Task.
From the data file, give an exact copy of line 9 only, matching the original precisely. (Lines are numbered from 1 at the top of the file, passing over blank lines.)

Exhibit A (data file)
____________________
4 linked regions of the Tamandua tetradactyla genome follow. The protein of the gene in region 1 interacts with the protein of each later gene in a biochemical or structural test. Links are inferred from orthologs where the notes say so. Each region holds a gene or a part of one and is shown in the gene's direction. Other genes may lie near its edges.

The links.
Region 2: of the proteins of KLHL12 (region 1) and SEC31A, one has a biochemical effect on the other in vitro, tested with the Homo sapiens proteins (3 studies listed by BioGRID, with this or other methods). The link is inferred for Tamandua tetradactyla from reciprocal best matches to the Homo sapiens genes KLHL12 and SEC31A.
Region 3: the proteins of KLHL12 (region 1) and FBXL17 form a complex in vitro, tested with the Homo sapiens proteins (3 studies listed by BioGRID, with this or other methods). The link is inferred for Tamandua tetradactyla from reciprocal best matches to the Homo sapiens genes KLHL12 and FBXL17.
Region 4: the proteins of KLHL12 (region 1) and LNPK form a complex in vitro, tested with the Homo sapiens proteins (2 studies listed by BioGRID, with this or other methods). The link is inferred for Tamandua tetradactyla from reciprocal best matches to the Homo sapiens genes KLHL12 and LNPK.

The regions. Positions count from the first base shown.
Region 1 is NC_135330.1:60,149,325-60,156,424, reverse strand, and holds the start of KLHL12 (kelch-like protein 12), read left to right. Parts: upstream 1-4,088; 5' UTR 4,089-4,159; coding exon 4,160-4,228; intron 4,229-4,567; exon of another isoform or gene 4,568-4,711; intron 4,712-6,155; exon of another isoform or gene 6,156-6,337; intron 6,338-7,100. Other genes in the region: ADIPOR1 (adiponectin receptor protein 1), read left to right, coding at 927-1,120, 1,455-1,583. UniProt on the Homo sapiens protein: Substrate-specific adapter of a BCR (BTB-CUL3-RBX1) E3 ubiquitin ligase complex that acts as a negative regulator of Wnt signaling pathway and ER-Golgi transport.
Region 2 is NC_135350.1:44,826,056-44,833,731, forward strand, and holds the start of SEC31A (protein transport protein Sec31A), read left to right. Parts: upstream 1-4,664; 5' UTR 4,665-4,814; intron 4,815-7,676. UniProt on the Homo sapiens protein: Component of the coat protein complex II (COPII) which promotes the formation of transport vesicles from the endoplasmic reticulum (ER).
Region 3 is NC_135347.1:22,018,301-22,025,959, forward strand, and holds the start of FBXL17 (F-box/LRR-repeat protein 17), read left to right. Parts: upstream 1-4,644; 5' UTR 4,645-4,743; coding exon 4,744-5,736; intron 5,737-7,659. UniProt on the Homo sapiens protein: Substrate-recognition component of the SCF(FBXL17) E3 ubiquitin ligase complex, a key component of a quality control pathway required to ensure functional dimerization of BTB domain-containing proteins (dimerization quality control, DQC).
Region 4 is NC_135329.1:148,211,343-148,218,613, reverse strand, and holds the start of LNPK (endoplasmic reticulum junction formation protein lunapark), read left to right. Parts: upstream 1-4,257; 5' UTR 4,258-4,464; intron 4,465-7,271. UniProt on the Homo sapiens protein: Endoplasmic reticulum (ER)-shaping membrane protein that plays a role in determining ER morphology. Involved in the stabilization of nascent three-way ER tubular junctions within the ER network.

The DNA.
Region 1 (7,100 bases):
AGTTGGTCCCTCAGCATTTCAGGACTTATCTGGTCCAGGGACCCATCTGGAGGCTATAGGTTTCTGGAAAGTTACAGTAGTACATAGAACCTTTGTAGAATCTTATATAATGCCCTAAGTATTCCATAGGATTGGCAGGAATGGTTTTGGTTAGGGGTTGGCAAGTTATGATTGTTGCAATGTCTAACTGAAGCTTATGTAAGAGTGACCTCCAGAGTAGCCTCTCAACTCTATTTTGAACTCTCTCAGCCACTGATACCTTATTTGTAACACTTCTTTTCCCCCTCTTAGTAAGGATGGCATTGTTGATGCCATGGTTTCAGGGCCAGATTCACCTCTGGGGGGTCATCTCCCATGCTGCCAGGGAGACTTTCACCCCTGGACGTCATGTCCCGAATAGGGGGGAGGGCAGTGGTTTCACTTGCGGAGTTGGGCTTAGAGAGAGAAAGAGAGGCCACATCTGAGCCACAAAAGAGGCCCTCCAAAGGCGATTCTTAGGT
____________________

Region 3 is NC_135347.1:22,018,301-22,025,959, forward strand, and holds the start of FBXL17 (F-box/LRR-repeat protein 17), read left to right. Parts: upstream 1-4,644; 5' UTR 4,645-4,743; coding exon 4,744-5,736; intron 5,737-7,659. UniProt on the Homo sapiens protein: Substrate-recognition component of the SCF(FBXL17) E3 ubiquitin ligase complex, a key component of a quality control pathway required to ensure functional dimerization of BTB domain-containing proteins (dimerization quality control, DQC).